I don’t think the military will be worried about making the culture less ‘macho’ and more feminine in the case of a war like 1941-1945. Other things will matter more than self-pity and self-absorption.

  5. Richard Aubrey says:

    So. What about gender-norming physical requirements?
    Also, keep in mind that the new idea is putting women in Combat Arms, not just putting them where they could get killed while serving as MPs or signal corps or transport people.
    This is not about getting killed. It’s about killing the other guys.
    So. What about gender-norming physical requirements?

  6. Alowing women to serve in the military without passing exactly the same requirements for physical ability as men actually means KILLING men. If female soldiers can`t run as fast, carry a wounded soldier as fast etc. they will put male soldiers in danger they otherwise would not be in and because of this they will DIE. Men will have to move slower away from teh enemy because they have women in their troop who can`t move fast enough for long enough and this will lead to cases where male soldiers will be killed who would have been able to get away had they not had to slow down for slower women. Women who can`t carry a wounded male soldier long enough will lead to male soldiers dying because thy did not get medical atention because women couldn`t get them there. They will die in order for women who are not physically in shape to be soldiers get to “play war”. If you ar pro women getting into the military without passing the same physical standards as women you are in favour of such a policy of sacrificing male lives for female “self actualisation”.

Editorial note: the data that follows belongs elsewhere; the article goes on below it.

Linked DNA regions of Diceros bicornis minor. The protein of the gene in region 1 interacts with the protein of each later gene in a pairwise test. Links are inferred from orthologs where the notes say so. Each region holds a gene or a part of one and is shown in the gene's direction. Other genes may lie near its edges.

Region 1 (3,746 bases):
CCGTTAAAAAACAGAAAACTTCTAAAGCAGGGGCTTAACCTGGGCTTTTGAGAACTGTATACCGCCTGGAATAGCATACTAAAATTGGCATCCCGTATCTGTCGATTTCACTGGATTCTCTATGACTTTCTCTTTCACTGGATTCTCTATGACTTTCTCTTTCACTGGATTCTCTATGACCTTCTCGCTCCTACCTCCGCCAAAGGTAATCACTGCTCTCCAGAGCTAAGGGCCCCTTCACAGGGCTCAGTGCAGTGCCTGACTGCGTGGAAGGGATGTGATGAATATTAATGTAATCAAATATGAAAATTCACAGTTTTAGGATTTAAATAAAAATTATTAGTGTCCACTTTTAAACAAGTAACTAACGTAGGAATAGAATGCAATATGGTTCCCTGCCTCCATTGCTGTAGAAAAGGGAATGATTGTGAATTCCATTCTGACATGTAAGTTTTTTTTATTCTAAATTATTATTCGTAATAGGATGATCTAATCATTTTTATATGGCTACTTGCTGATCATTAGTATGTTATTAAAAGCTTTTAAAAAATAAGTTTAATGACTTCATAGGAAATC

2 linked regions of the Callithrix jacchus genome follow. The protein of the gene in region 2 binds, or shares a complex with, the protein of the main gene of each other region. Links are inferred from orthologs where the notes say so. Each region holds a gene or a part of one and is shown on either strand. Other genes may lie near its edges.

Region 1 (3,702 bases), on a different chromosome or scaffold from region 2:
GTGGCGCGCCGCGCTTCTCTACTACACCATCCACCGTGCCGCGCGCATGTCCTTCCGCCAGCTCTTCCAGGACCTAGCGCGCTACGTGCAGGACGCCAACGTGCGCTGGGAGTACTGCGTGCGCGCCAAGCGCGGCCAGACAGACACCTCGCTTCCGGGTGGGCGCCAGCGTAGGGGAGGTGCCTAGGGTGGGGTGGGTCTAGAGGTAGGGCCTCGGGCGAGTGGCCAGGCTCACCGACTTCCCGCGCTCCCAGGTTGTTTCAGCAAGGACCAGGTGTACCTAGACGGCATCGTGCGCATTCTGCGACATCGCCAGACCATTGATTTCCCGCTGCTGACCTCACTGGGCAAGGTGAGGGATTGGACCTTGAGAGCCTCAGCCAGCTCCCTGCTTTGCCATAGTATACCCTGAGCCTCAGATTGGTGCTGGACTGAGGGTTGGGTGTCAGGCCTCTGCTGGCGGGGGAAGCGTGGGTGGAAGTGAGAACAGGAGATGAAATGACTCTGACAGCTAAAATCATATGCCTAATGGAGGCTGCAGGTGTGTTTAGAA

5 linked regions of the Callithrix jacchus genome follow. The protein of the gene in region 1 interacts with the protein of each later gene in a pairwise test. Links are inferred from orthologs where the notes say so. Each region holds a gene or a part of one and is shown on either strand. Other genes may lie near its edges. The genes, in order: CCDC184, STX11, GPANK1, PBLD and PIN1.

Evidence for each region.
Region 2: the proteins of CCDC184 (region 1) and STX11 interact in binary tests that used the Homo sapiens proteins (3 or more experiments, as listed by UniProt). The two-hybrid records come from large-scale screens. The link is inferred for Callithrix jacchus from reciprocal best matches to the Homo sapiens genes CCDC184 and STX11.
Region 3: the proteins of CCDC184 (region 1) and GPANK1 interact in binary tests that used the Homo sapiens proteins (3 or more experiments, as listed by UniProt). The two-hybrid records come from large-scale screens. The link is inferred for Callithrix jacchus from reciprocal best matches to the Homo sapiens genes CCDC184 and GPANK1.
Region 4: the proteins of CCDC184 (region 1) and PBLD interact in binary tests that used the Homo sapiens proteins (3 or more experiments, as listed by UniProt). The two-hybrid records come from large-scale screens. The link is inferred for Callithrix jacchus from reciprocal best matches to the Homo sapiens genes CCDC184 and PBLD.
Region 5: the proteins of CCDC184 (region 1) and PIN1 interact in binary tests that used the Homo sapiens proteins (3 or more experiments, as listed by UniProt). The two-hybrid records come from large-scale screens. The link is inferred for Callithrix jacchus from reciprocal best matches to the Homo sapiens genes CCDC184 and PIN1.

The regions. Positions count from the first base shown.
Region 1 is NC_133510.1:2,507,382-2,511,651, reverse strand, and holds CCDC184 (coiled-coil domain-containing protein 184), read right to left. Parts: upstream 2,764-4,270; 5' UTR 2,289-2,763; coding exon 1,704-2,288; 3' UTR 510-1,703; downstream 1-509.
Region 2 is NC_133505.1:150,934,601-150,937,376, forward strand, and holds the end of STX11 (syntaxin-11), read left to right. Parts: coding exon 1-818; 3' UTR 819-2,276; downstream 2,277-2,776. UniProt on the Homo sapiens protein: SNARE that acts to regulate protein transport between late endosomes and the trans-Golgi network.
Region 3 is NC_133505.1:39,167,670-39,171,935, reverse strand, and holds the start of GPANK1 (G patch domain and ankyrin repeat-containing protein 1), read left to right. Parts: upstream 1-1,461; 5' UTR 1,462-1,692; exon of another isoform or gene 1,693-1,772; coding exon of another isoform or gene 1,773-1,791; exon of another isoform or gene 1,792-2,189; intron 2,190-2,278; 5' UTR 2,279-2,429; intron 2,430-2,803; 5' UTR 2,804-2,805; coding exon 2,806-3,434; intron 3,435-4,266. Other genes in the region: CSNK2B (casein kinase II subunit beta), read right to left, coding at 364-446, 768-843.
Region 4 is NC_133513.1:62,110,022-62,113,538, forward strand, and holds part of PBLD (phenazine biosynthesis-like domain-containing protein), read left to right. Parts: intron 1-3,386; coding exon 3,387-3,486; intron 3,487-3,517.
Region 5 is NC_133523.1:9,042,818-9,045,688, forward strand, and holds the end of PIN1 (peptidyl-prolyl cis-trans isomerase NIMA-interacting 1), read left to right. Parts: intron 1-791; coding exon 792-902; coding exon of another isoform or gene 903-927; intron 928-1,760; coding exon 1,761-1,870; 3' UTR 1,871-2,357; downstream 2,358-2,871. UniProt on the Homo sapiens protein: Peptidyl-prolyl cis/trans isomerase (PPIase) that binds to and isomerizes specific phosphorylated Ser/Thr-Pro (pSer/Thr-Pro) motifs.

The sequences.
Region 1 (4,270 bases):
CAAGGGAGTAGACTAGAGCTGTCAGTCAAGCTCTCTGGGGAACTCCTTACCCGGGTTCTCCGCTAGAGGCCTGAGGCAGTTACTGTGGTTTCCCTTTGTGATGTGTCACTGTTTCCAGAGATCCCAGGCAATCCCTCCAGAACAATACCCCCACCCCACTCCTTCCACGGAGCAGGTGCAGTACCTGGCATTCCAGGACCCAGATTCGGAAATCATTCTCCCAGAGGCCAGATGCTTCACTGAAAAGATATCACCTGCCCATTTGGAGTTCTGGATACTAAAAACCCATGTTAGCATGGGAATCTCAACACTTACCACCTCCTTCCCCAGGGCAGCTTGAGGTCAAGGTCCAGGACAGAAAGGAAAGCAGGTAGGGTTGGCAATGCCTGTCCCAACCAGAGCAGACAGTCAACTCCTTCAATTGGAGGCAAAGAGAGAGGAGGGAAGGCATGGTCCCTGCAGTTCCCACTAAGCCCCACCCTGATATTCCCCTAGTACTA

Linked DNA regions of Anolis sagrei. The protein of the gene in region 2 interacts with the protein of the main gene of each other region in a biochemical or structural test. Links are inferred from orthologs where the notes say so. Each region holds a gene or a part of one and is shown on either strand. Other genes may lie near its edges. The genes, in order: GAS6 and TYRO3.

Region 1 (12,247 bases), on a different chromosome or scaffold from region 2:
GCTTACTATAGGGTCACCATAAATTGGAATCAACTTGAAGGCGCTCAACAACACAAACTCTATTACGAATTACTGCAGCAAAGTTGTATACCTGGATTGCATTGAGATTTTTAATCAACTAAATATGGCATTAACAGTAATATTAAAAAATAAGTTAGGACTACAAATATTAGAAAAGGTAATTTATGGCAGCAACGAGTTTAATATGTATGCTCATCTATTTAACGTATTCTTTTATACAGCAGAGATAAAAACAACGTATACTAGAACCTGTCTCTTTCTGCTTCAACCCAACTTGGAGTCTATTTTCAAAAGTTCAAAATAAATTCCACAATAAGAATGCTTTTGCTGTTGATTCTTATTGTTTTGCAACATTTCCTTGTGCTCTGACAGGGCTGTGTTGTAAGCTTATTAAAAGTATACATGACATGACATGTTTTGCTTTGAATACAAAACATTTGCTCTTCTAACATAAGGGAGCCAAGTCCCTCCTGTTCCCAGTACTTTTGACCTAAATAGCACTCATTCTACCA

• So keep the standards; what’s the big deal? Most women won’t pass them, but then most male soldiers don’t either.